Cats may be the single unrelenting internet meme of the decade, but the semi-domesticated, always independent, mostly unfriendly feline has been a favorite subject of the art world for centuries: Check out the Chinese painter Mao Yi’s depiction of frolicking felines from the 12th century or the vicious creature painted in 1939 by Picasso. A new exhibition called Cat Art Show in Los Angeles celebrates the cat’s omnipresence in contemporary art, with artists ranging from Shepard Fairey to FAILE and Tracey Emin.
Cats have “played the role of muse to many an artist,” said Cat Art Show’s curator Susan Michals, citing their appearance in the work of the Impressionist painter Renoir, Thomas Gainborough, and Louis Wain, a 19th-century English artist whose creeping schizophrenia caused him to draw pre-psychedelic felines covered in hallucinatory patterns.
It wasn’t difficult to find artists working today who shared a secret cat obsession. “After I got a couple of artists on board, the project snowballed,” Michals said. “Within three weeks I had over 40 artists.” Emin, one of the biggest names on the list, “is a well known cat lover,” the curator explained. The Young British Artist’s piece is a dual portrait of herself and her cat Docket painted in the photorealistic style of Gerhard Richter.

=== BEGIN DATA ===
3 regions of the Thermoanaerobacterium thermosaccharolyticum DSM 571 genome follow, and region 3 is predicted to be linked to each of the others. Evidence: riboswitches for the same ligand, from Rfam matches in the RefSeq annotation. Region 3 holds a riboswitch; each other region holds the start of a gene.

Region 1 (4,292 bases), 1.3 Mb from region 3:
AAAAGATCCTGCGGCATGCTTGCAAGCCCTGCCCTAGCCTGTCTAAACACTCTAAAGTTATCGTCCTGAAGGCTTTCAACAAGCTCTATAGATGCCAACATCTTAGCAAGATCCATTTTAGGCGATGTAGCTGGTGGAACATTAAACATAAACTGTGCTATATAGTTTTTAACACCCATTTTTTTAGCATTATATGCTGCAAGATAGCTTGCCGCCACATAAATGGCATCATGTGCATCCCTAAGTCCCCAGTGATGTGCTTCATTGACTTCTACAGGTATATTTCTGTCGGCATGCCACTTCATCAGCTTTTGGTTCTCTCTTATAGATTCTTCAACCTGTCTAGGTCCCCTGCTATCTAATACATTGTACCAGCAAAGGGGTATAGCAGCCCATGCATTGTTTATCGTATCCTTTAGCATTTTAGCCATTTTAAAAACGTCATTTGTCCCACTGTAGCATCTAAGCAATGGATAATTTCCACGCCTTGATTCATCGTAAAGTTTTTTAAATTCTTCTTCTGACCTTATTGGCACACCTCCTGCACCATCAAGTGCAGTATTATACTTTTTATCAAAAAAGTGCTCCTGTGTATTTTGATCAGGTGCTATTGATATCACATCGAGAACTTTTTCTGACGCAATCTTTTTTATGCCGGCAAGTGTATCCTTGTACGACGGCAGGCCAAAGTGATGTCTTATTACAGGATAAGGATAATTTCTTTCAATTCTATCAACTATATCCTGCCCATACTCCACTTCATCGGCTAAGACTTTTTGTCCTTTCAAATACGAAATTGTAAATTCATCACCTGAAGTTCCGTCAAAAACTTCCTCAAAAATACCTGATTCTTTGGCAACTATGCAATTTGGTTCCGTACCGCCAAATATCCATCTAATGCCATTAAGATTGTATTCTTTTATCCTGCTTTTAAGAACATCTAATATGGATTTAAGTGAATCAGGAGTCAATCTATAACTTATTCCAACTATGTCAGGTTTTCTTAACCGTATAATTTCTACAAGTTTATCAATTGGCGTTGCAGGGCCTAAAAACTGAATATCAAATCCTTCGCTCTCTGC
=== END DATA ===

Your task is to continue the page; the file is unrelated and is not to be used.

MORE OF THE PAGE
Nicholas Chistiakov, Orange Cat (2013), Oil on canvas, 30 x 40 inches
Nicholas Chistiakov’s Orange Cat is a feline with its jaws stretched comically wide that somehow looks sorta sexual (pussy cat?). In A Great Big Giant World, Marc Dennis imagines Snoop Dogg staring adoring at an enormous kitten painting. Christian Furr (perfect name) contributes “On the Threshold,” a tall, black oil painting with a watchful cat glaring over the bottom.
In the case of Shepard Fairey, the curatorial process was more difficult. “He found the theme of the show to be a great challenge for him as an artist,” Michals said. “He’s actually allergic to cats.”
Frank Stefanko, The Lookout (1974), Silver gelatin print, 16 x20
We’re hoping Fairey’s contribution is a portrait of the curator’s cat, a gigantic Maine Coon (the breed can weight up to 35 pounds). After all, Obama’s not running for election this time around the politically inclined artist will be in need of a new hagiographic subject. “Meow” just happens to fit perfectly in where “hope” once was, which is a good metaphor for… something.
Cat Art Show opens in Los Angeles January 25 at 6205 Santa Monica Boulevard. Lead image: Marc Dennis, A Great Big Giant World, 2013, oil on linen, 54 x 62 inches.